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Who called the cops ? 

After testing 12 personal breathalyzers against the alcohol-detecting devices used by law enforcement, it’s clear that the BACtrack  is the most accurate and reliable and easiest to use personal breathalyzer that you can buy. When it comes to matching the results measured by police equipment, this device comes closer than anything else we tested. It’s relatively affordable and has everything you need to start testing right away, including replaceable mouthpieces—which are good for accuracy and hygiene, but definitely an ongoing cost to consider. We chose the S80 after testing breathalyzers in several separate drinking sessions last year and this year. In those tests, we cooperated with experienced members of law enforcement in two police departments, and interviewed a research physician who specializes in toxicology.

We tested 12 personal breathalyzers against official devices used by police officers to find the best one. The BACtrack S90 is the most accurate and reliable personal breathalyzer. Its readings were closest to the results of police equipment, compared with other breathalyzers we tested. The only drawback is a need for replaceable mouthpieces, which is a good thing for hygiene and accuracy but comes at an extra ongoing cost.

We’ve shifted our position on these products. At that time, we believed you should never trust a personal breathalyzer to tell you whether you’re too drunk to drive—you shouldn’t drive if you’ve been drinking, period. But we’re grateful to our readers, who shared several valid examples to convince us that we hadn’t considered every circumstance in which a personal breathalyzer could be a useful, responsible tool. So first, let’s set some ground rules before we say what makes this product the best at what it does.

The pick

BACtrack S80 Pro
Accurate, simple, portable, easy to share, and reliable (as long as it’s calibrated every 1,000 uses), the BACtrack S80 is the best personal breathalyzer for most people.


$130 ( R1617,20 ) on Amazon

How and when to use a breathalyzer

Our original position, which we stand by, is that you shouldn’t use a personal breathalyzer to determine whether it’s safe for you to get behind the wheel of a vehicle. Don’t drive after drinking, period—doing so is dangerous and irresponsible. And don’t assume a breathalyzer’s blood-alcohol content (BAC) measurement tells the most accurate story of your intoxication. These devices estimate the amount of alcohol in your bloodstream based on the amount of ethanol detected in the air you exhale1. But every person, depending on age, sex, weight, alcohol tolerance, and a number of other medical fctors, is affected by alcohol differently. The same BAC number, from one person to another, can show a very different level of impairment.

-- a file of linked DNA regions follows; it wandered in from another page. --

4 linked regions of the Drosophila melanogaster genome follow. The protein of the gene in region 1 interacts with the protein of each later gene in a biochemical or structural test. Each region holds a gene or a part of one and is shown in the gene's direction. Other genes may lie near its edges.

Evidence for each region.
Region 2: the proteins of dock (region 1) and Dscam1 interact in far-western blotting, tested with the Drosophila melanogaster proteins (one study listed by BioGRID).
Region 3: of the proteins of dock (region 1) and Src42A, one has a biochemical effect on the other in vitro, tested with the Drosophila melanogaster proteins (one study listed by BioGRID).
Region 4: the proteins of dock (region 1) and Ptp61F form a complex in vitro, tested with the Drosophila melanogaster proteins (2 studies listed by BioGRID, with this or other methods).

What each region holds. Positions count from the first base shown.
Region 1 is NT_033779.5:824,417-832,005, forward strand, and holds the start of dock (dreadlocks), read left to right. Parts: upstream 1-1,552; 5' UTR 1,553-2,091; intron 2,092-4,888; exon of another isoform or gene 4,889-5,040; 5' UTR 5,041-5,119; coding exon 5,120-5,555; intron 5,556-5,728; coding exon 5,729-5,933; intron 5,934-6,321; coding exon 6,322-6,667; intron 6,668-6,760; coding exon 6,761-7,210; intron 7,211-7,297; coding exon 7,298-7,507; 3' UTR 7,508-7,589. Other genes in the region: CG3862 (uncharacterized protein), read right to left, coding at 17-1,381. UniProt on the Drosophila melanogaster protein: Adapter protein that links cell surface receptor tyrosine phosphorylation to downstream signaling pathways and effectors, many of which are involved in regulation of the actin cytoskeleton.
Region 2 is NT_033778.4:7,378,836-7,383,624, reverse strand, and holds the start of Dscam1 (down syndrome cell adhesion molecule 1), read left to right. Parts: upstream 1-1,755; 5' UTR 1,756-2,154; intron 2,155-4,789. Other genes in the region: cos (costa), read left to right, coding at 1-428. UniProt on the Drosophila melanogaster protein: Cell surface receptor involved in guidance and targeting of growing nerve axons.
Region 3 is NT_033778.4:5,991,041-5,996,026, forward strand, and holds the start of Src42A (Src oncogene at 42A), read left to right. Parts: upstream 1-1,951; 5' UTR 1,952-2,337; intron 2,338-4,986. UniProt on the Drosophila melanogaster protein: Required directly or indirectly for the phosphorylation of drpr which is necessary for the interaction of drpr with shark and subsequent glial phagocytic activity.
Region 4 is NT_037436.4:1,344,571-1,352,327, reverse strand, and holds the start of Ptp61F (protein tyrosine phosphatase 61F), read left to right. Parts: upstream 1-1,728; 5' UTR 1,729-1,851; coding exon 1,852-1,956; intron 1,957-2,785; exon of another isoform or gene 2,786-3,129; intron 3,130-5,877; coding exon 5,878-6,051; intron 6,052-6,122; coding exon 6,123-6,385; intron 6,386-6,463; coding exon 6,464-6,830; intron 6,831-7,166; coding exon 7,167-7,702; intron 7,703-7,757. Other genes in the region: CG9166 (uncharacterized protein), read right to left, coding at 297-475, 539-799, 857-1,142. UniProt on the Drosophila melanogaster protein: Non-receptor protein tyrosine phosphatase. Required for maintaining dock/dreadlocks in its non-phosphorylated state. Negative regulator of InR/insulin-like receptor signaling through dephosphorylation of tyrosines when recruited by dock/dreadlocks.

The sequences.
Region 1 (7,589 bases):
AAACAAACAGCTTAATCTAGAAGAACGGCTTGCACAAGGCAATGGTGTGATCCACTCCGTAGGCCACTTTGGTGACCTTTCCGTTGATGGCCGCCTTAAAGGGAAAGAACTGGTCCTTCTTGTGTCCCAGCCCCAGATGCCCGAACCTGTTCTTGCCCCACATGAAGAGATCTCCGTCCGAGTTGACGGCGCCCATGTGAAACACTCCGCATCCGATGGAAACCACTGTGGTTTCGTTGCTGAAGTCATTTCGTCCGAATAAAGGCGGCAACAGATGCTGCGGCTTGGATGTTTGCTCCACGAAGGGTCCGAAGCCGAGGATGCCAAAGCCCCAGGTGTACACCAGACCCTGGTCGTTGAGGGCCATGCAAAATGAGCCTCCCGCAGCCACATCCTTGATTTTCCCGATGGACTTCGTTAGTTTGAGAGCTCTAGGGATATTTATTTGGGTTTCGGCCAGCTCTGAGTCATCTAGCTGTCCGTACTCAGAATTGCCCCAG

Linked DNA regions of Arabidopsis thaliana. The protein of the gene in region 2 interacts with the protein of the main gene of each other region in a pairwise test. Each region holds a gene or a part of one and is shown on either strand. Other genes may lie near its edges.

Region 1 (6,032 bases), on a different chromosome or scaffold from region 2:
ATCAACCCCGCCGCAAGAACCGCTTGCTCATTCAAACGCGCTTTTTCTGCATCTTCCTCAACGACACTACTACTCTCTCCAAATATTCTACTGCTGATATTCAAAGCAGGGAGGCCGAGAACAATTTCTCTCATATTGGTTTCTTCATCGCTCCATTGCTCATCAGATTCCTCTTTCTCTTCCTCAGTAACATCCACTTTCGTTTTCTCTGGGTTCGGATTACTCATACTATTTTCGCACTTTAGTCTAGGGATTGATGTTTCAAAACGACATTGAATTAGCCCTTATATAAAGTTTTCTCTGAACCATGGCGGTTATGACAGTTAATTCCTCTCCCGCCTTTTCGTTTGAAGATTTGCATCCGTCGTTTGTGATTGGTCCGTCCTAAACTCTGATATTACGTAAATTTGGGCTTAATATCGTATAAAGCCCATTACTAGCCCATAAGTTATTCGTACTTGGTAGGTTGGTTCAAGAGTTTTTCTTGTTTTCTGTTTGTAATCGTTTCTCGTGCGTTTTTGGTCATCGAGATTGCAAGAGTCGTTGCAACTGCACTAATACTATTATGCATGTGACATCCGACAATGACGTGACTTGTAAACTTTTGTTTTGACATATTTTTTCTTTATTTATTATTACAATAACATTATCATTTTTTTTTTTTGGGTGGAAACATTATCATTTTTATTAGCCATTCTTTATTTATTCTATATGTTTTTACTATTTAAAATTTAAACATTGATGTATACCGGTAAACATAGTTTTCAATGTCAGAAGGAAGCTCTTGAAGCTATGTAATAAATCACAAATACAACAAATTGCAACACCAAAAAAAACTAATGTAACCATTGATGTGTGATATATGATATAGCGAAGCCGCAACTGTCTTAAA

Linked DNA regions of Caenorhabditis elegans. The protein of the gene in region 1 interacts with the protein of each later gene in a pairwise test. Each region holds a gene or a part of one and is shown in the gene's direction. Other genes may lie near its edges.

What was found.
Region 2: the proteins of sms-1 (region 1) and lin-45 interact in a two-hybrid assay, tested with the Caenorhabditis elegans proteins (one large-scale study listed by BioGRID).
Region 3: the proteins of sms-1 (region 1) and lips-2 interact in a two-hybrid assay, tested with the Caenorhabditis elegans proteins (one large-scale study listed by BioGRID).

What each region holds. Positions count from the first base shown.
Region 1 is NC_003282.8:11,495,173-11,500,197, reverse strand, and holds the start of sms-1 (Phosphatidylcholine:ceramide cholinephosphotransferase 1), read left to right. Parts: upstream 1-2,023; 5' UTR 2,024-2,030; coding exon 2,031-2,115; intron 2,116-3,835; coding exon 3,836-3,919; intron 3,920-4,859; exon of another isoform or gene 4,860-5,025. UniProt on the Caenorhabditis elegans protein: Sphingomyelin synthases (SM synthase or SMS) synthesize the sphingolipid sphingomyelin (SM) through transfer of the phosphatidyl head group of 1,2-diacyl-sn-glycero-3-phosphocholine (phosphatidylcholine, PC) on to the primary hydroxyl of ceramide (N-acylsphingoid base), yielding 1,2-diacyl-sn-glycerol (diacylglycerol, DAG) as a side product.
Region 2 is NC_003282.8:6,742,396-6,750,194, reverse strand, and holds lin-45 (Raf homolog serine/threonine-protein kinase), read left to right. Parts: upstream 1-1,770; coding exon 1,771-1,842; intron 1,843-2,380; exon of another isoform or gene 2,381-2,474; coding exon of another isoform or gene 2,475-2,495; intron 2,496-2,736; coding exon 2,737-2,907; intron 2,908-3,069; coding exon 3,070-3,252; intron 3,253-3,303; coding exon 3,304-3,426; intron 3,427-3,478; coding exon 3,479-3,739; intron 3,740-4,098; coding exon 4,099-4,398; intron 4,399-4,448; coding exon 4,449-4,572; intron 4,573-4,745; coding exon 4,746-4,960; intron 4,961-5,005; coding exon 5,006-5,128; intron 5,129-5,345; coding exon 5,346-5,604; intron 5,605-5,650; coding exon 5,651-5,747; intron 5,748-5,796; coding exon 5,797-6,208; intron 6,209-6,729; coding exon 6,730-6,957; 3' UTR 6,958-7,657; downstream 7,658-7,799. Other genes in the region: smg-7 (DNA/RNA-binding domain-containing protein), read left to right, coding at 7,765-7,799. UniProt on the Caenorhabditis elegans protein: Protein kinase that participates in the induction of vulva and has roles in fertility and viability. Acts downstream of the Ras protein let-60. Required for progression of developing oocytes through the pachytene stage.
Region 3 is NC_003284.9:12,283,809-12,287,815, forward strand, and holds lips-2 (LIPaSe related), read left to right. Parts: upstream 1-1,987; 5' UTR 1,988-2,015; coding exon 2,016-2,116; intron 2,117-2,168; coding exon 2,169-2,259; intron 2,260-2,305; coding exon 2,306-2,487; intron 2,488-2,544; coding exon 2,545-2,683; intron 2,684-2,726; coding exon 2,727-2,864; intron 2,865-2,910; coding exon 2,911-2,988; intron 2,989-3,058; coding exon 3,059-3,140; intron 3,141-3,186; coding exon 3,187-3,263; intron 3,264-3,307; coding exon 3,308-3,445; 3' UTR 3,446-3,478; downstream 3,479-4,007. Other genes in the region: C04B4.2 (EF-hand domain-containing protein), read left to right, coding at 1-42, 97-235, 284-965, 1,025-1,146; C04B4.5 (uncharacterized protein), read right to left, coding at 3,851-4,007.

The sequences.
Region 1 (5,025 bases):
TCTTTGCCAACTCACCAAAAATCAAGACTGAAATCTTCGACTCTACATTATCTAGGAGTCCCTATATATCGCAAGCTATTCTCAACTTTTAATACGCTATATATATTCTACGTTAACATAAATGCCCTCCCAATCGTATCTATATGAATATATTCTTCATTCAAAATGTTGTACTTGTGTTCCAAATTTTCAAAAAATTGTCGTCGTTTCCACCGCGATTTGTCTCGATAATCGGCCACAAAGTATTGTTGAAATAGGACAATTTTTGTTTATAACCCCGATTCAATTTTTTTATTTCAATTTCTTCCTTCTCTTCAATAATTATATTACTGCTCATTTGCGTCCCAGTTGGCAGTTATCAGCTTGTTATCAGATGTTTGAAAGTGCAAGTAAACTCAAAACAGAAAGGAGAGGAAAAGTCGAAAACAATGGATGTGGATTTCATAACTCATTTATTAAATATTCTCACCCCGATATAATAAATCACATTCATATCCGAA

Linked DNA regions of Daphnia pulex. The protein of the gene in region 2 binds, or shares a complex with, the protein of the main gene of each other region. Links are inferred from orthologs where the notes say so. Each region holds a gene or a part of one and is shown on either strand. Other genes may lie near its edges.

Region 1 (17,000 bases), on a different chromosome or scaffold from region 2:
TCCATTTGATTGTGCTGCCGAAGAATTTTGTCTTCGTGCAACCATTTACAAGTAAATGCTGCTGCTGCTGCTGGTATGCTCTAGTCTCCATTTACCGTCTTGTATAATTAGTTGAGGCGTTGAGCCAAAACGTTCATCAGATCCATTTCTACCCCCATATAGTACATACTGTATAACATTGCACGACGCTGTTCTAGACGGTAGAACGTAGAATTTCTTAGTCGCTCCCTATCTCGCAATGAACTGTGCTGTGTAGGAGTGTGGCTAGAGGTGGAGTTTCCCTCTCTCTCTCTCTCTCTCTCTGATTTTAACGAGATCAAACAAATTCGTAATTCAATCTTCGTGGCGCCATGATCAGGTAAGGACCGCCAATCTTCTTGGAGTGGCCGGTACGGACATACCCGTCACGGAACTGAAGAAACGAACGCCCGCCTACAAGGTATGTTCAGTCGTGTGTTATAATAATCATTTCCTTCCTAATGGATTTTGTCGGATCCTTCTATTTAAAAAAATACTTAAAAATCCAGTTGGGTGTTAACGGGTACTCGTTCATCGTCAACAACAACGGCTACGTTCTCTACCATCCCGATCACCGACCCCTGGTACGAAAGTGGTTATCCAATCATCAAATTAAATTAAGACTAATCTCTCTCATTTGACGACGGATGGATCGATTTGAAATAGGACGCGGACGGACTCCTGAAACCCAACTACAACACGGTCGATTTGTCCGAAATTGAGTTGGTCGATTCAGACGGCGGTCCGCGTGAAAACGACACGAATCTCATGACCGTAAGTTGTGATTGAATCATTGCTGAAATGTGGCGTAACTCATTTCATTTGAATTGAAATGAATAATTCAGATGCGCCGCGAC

Plus, BAC can fluctuate unpredictably. As Dr. Bhushan Kapur, a scientist and toxicology consultant, explained2 the highest level of BAC occurs 30 to 90 minutes after an individual has stopped drinking, after the alcoholic drink has had time to be fully absorbed into the bloodstream. Soon after you finish drinking—the point at which many people might use a personal breathalyzer to test their BAC before getting behind the wheel—the breathalyzer’s reading could be considerably lower than it would be after you’re on the road. And if you do get pulled over on your way home, keep this in mind: The results from your personal breathalyzer test can almost never be used in a court of law.

The best advice on this topic came from one of our law enforcement partners: If you’ve been drinking enough to think about using a breathalyzer to see if it’s safe for you to drive, than you’re drunk enough that you should call a cab.

Now, on to some instances when a breathalyzer could be a great item to have on hand. In the first version of this guide, our thinking was limited to the idea of using a breathalyzer to test yourself. After we published it, our readers helped us out by presenting some scenarios we hadn't considered—they argued that the tool could be a convincing deterrent to help you protect someone you know has had too much to drink.

Have you ever tried to tell your wayward buddies, co-workers, or family members that they’re in no shape to drive? Arguing this point with a drunk person can be useless. But when you back up those concerns with the BAC data that a portable breathalyzer can provide, the facts of the situation might be a little more difficult to ignore. If you’re a bartender who cares about the welfare of your customers, have them blow into a device to show them why you want to call a cab. Throwing a house party? It could prove a lot easier to persuade someone to crash on your couch or ride home with a designated driver if you can just point to the data on a BAC testing device. It’s certainly more gracious and less confrontational than offering up your own subjective judgement.

In these situations where everyone is having a few drinks together, the benefit is clear. It gets a little fuzzier when mistrust comes into play—say, parents checking their teenage kids, spouses trying to spot secret drinking, employers testing employees. Whether that kind of use makes sense comes down to the relationship you have with each other. In short, keeping a breathalyzer on hand is a great way to exercise care for the important people in your life and and to be socially responsible on the whole.

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The Wire Cutter | Lifestyle
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